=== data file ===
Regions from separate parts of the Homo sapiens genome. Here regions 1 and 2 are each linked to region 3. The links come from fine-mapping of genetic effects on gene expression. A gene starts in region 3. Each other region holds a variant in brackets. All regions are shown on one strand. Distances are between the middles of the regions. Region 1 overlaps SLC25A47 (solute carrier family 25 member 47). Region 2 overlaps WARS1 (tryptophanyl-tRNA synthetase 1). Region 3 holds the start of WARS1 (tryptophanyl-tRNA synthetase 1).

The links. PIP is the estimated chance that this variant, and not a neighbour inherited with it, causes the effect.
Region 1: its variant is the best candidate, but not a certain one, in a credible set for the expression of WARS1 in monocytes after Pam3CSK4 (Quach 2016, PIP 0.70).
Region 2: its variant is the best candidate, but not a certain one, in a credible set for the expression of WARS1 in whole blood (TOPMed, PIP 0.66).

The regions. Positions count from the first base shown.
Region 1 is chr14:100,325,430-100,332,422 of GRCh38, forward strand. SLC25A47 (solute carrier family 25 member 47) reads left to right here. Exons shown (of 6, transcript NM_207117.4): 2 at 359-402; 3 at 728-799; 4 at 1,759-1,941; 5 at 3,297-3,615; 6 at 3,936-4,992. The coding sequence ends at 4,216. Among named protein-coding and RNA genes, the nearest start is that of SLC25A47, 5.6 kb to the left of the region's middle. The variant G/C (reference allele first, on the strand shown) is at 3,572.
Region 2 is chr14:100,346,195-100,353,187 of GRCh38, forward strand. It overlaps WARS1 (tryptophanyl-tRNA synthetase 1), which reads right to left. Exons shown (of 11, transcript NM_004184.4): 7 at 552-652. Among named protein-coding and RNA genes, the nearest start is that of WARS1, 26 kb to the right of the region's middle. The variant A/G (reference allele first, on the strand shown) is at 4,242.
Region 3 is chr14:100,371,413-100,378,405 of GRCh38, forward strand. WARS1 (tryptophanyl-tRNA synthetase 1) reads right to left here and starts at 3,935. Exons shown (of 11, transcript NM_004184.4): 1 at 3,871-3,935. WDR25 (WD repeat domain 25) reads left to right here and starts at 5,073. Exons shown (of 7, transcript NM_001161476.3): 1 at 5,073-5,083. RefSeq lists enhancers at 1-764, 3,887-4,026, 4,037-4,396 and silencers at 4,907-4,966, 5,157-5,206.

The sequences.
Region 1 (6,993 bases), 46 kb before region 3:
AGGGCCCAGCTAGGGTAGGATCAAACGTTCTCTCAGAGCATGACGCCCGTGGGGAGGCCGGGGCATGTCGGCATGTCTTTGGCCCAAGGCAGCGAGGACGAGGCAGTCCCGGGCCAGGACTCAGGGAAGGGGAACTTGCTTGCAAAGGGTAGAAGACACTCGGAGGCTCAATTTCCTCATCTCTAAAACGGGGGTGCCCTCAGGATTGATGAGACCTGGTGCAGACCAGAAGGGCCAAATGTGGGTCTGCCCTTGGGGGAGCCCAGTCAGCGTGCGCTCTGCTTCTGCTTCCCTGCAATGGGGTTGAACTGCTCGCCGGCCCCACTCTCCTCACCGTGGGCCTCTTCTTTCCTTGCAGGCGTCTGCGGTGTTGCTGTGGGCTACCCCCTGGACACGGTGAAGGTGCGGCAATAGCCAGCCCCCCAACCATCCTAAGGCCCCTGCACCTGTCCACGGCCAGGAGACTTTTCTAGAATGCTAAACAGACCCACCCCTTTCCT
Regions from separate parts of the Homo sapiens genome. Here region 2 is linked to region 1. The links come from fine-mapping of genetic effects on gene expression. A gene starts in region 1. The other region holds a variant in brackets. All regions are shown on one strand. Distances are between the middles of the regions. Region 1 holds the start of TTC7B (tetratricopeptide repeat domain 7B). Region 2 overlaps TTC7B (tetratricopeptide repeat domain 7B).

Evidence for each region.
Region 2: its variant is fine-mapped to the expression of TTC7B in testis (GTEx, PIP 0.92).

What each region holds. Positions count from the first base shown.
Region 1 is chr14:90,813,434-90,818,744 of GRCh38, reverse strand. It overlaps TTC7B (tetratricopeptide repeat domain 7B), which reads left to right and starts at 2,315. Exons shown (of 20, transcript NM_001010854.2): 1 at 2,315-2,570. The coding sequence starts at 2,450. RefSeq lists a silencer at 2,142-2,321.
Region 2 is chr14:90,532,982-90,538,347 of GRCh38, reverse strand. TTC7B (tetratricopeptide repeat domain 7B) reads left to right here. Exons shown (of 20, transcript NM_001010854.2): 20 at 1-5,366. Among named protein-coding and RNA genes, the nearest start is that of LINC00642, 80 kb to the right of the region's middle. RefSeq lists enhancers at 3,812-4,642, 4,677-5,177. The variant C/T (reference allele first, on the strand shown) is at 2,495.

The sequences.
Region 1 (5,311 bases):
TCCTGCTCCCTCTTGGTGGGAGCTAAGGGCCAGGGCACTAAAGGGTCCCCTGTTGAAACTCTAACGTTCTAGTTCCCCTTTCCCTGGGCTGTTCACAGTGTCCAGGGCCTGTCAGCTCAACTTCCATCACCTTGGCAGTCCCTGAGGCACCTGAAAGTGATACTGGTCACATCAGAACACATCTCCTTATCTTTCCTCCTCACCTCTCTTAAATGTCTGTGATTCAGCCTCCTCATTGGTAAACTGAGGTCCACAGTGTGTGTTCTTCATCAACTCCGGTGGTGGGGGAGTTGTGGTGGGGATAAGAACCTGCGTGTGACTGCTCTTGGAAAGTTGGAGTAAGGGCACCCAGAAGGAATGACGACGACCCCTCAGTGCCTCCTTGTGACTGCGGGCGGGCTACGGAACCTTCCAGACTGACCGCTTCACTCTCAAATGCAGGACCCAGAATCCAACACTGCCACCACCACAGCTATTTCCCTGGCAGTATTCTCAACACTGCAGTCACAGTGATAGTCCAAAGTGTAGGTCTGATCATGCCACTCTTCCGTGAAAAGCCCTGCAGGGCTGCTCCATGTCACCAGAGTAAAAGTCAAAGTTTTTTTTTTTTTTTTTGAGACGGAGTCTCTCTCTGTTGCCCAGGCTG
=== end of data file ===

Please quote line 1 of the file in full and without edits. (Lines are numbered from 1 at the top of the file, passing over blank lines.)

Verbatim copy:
Regions from separate parts of the Homo sapiens genome. Here regions 1 and 2 are each linked to region 3. The links come from fine-mapping of genetic effects on gene expression. A gene starts in region 3. Each other region holds a variant in brackets. All regions are shown on one strand. Distances are between the middles of the regions. Region 1 overlaps SLC25A47 (solute carrier family 25 member 47). Region 2 overlaps WARS1 (tryptophanyl-tRNA synthetase 1). Region 3 holds the start of WARS1 (tryptophanyl-tRNA synthetase 1).